We came sailing over the trees at the western end of the runway with scant inches to spare then lightly touched down on the turf as John pulled back the power and we were rolling down the runway. He was pressing the brakes lightly and brought the plane to a coasting halt on an asphalt pad directly in front of a good-sized hanger. John said " I tried to get us in close, there is no need for us to push this thing any further than necessary." It is an exercise in futility to try and taxi this thing on one engine."

"I am glad that we were able to get down with no trouble." John said. "I have landed here many times, but this is the first time I ever tried it with one engine smoking!"

"I don't want to hear that!" I said.

I really don't like it when John gets into one of his super modest moods. Sometimes he is so damned cool when anyone with any sense whatsoever would be screaming and running around in circles, he will say "tsk tsk"

We all exited the plane into the chilled Alaskan afternoon. John started opening the hanger door and said "We need to get the plane into the hanger soon as it will be dark in another hour. It will probably be in the low 20's tonight."

"I must apologize" John said, "There is only one way to get into the hanger and if you all will help push we can get in out of this breeze quickly."

We all quickly found a place on the plane to push and with John guiding the tail wheel the plane silently rolled into the hanger with a minimum of heavy breathing on our part. John started the hanger door down as a red haired and equally red-faced man came puffing up.

"Welcome to Albert's Hideaway!" he exclaimed. "I'm Albert Johnson and any friend of John Baker's is a friend of mine. The bar will be open soon as I can get there and we will rustle up some dinner shortly. I am here alone right now. I do mix a mean drink and I am perfectly happy to turn John loose in the kitchen and will be glad to eat someone else's cooking."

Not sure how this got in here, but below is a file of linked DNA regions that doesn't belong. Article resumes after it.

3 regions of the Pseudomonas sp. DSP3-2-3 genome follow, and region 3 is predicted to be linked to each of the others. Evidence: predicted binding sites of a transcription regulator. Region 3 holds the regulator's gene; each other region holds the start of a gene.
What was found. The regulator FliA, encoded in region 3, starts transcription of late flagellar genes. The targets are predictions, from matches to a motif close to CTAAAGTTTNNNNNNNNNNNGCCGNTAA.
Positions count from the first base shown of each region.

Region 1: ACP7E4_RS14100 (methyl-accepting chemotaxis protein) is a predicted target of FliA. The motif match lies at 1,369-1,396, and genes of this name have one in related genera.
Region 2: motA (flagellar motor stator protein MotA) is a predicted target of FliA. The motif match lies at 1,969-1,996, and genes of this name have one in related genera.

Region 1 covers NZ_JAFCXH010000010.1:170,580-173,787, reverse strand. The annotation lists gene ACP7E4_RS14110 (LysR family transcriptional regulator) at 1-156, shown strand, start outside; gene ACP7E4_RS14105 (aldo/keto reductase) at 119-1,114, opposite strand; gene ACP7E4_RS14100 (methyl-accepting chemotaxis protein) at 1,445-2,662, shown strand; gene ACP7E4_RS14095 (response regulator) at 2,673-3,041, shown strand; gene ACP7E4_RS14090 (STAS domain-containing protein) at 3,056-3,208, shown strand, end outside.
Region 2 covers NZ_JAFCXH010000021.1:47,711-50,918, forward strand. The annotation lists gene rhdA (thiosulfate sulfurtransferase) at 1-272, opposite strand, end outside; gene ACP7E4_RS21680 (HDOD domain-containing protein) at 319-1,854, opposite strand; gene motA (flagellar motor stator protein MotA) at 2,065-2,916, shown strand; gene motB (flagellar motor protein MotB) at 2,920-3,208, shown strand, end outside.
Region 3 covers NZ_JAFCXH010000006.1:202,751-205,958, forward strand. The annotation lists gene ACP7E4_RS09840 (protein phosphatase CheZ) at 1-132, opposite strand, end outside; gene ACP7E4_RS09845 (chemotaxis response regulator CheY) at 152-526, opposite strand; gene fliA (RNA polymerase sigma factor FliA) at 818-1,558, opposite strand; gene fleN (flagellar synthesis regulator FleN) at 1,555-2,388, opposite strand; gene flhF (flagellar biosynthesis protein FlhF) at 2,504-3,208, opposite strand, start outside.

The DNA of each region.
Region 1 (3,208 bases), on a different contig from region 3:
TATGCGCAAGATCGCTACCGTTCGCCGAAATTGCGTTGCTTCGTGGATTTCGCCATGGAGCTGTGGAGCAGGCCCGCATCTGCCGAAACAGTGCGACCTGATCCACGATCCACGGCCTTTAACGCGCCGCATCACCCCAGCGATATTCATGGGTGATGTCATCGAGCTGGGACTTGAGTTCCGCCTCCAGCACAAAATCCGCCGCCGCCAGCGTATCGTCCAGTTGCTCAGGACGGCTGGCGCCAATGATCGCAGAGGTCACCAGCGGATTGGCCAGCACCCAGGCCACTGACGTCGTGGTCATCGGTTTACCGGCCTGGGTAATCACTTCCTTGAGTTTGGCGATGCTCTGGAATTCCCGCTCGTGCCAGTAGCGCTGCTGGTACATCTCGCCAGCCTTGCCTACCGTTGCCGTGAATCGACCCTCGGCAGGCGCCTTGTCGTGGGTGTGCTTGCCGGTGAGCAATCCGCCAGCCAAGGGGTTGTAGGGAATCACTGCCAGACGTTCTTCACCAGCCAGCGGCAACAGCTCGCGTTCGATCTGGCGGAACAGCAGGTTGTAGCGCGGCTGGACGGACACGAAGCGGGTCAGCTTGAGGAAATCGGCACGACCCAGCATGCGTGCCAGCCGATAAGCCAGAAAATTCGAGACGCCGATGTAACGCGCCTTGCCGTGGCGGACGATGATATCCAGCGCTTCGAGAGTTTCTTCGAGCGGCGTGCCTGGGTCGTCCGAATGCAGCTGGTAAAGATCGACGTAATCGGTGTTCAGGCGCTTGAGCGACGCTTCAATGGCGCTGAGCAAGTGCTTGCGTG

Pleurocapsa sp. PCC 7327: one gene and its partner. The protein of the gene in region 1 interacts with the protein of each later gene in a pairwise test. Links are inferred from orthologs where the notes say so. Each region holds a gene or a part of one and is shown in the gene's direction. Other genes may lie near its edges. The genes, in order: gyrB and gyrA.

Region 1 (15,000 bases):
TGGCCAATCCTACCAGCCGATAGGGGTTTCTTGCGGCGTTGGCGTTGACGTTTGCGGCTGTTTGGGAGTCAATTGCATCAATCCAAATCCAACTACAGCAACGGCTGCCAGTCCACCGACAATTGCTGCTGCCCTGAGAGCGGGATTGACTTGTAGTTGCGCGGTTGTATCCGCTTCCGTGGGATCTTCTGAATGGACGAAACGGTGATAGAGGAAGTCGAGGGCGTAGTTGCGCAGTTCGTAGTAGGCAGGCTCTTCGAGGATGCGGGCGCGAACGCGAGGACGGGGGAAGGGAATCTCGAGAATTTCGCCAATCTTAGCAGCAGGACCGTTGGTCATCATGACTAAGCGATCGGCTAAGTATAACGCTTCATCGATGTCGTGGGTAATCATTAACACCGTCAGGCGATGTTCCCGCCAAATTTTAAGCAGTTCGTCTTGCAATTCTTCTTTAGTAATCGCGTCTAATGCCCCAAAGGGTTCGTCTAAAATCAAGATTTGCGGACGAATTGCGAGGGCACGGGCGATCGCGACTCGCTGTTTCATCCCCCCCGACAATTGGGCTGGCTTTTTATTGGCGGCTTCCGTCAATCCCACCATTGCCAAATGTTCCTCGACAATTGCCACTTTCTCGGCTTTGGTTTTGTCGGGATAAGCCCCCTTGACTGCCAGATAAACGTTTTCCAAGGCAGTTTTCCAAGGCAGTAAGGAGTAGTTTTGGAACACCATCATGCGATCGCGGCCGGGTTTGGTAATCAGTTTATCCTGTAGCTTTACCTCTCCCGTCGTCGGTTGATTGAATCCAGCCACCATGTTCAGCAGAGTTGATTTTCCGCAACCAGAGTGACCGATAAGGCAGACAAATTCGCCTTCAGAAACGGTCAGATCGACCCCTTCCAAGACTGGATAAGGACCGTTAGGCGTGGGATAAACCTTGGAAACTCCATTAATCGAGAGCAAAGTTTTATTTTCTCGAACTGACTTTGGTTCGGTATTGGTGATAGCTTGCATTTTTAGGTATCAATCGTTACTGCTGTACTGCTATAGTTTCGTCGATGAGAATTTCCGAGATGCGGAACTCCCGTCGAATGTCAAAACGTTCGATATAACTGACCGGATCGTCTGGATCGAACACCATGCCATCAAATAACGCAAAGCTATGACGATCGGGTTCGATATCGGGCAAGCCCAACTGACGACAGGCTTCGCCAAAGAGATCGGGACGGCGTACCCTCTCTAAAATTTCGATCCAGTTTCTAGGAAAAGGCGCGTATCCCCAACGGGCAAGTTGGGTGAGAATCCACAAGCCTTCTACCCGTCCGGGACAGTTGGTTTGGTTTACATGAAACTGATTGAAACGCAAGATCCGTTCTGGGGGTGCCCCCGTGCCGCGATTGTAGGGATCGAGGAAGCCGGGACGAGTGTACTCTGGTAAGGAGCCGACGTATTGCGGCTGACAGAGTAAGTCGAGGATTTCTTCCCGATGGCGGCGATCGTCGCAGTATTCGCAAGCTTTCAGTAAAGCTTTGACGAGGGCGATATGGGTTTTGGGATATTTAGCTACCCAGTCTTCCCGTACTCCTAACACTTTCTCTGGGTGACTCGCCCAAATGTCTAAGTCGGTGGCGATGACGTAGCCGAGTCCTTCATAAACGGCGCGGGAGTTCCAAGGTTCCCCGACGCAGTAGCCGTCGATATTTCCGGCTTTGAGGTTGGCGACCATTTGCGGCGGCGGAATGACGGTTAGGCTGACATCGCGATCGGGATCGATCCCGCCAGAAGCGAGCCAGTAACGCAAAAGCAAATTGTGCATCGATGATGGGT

Albert looked like a German Burgermeister complete with his liederhosen, suspenders, and stocking cap. Later we found that he tried to dress in order to give his lodge the flavor of a Swiss Chalet. We followed his path through the trees, each of us carrying our gear.

As we cleared the trees we came upon a beautiful large "A" frame structure which appeared to have plenty of room for three times our number. Behind the lodge was a small lake, which had been absolutely invisible from the airstrip. All in all it appeared to be a fine place for an emergency landing!

John led the way into a large lobby-like room and indicated that we should pile our gear near the desk at the far end for the time being. He told us that he was sure Albert would show us to rooms after dinner. We then continued into a dining hall with a bar at the far end hiding Albert from the chest down. To the right was a fireplace complete with a roaring fire inviting us to present our chilled hands and backsides.

Albert called out "Welcome again! The house specialty is hot buttered rum although we have other drinks. We also have a complete selection of beers and the finest wine cellar in all of Alaska. Name your poison."

"We are here due to a mechanical peccadillo." John said, "I have insurance to cover situations like this so don't worry about a bill. Albert will be well c